By Roma De Robertis, SCIC, Saint John, NB
This year marks the sombre 75th anniversary of atomic bombings of Hiroshima and Nagasaki, Japan, on Aug. 6 and Aug. 9, 1945.
Throughout the nuclear era, Canada has participated heavily in the global nuclear cycle, in part by selling radioactive uranium internationally. Both nuclear-generated electricity and nuclear weapons rely on uranium as fuel.
The Catholic Church condemns possession and use of nuclear weapons. While Canada does not possess such weapons, it still has not signed the United Nations Treaty on the Prohibition of Nuclear Weapons. As a NATO member, Canada claims it needs the protection of the huge nuclear arsenal of the United States.
Pope Francis, however, has condemned the doctrine of nuclear deterrence. This refers to building and possessing nuclear weapons to deter other states from using theirs. Addressing a Vatican conference on nuclear disarmament in November 2017, the pope said both the threat of the use of nuclear weapons, “as well as their very possession, are to be firmly condemned” (National Catholic Reporter, Nov. 10/17).
Japan’s Catholic bishops have gone further to call for an end to nuclear power. In 2011, their country was ravaged by an earthquake which triggered a tsunami and nuclear power plant meltdown in Fukushima. Japanese people and their environment have known extreme suffering and destruction from two atomic bombs and a major nuclear accident.
Pope Francis publicly highlighted the Japanese bishops’ call to ban nuclear energy during his visit to Japan in November 2019. According to Reuters news agency, after his visit he also told reporters, “In my personal opinion, I would not use nuclear energy until there is total security. There is not enough security to guarantee that there will not be a disaster.”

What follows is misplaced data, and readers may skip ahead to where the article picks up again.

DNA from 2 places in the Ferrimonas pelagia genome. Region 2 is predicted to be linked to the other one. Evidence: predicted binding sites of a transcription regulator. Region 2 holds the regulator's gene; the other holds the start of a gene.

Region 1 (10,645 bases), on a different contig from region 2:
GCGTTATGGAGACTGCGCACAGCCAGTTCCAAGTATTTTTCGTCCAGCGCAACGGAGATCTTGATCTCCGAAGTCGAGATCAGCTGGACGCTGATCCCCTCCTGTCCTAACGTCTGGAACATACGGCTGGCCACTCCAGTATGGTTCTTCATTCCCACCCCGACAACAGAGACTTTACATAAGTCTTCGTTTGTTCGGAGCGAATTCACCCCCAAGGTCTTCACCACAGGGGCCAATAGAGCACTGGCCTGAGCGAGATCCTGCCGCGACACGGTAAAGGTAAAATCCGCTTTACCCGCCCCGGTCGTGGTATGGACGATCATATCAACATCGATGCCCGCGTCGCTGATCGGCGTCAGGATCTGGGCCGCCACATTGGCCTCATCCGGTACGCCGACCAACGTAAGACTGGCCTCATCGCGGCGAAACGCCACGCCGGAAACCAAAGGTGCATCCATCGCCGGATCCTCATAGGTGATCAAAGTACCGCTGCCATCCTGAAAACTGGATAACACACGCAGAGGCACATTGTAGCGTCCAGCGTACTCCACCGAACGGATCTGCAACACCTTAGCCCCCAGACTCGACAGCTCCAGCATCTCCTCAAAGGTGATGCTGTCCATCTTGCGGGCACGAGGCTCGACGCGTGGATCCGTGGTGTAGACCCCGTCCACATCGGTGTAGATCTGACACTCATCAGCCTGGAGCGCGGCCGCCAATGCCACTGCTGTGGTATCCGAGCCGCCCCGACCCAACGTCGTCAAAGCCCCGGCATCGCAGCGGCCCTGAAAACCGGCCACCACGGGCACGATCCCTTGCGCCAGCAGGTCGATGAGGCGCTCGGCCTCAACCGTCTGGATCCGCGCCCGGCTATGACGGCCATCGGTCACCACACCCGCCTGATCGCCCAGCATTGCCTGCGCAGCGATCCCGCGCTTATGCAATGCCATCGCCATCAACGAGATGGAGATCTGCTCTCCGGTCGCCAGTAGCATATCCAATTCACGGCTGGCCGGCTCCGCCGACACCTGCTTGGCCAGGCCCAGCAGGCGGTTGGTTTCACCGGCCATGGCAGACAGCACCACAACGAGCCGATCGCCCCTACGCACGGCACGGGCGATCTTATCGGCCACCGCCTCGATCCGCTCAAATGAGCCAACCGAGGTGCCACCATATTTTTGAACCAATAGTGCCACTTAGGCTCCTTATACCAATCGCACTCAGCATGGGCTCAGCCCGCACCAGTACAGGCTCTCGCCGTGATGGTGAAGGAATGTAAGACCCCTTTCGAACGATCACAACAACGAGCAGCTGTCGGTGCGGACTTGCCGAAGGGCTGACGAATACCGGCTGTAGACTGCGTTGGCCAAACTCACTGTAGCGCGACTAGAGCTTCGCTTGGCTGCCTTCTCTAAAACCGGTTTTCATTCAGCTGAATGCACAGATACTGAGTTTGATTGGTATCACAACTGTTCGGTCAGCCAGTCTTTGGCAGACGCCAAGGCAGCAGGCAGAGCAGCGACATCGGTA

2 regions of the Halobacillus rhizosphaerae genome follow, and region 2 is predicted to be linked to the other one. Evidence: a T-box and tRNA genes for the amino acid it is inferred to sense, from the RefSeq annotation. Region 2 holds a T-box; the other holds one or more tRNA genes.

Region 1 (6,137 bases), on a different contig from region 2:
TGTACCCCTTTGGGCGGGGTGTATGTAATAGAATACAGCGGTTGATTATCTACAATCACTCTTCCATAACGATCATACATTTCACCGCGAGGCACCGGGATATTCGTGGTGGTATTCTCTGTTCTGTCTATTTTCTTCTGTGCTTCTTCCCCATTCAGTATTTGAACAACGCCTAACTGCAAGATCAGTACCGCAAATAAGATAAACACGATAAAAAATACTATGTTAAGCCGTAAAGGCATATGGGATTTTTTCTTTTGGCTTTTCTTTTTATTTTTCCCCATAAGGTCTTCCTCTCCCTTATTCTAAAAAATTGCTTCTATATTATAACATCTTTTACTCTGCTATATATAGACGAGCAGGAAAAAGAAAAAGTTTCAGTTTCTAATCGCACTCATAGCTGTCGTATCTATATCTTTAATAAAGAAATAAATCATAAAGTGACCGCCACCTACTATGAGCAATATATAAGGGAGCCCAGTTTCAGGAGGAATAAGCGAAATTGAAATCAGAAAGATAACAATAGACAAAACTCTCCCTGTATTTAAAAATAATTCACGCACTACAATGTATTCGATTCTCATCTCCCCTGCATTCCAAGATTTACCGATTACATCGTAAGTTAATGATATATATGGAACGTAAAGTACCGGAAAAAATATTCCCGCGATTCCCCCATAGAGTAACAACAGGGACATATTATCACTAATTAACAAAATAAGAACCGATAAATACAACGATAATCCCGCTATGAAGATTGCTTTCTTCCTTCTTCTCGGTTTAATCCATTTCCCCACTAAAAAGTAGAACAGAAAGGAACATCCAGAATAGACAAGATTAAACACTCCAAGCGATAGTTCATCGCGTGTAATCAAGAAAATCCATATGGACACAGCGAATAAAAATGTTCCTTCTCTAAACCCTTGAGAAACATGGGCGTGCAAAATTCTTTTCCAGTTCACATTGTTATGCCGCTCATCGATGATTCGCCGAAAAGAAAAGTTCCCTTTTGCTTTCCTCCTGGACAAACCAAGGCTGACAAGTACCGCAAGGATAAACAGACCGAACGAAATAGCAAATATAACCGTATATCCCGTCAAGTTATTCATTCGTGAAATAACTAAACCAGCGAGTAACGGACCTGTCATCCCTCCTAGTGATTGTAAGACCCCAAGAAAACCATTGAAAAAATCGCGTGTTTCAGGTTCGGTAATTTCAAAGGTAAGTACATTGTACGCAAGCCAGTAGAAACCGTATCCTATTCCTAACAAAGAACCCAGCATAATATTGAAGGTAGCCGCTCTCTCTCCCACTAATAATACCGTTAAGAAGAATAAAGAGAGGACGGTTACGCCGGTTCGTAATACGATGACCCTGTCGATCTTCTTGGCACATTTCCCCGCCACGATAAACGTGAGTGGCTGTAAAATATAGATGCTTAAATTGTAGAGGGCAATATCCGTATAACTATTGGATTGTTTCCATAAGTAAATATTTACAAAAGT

Now New Brunswick, Ontario and Saskatchewan are using public funds to help finance a costly new generation of nuclear reactors which will take at least 10 years to build and operate. The nuclear industry promises carbon-free electricity generation to address climate change from these so-called small modular nuclear reactors. The Canadian federal government is also enthusiastically in favour of such nuclear expansion.
However, proponents of nuclear-free renewable energy emphasize the urgent need for climate action now – not 10 or more years from now when the new reactors might be ready. They call for increased energy efficiency and investment in energy sources such as wind, solar, geothermal and small hydro.
Highlighting advantages to human health and the environment from renewables, they also note that jobs and other economic benefits will flow to rural as well as urban communities from renewable energy. They point out that no safe solution has been found for permanent storage of nuclear waste, which remains dangerously radioactive for countless generations.
Two nuclear technology companies from the United Kingdom and the United States have established offices in Saint John, New Brunswick. They each received millions of dollars in public funds to develop prototypes of next generation nuclear reactors which may be mass produced and sold worldwide.
Canada would be an initial testing ground for this unproven and unnecessary technology. Instead, investment in renewables is a far better choice to create jobs, while safely and efficiently meeting present and future energy needs.
Remembering bitter lessons of history, Canada needs to show courageous leadership by signing the vital UN treaty to ban nuclear weapons. It also needs to avoid nuclear energy expansion for the sake of present and future generations of humanity and all creation.
Advocating in this way, people of faith can join other caring global citizens to promote peace and respect earth, our common home.
Roma is a member of the Sisters of Charity of the Immaculate Conception who participates with CRED-NB: Coalition for Responsible Energy Development in New Brunswick (https://crednb.ca). Earlier, she served in the Saskatoon diocese.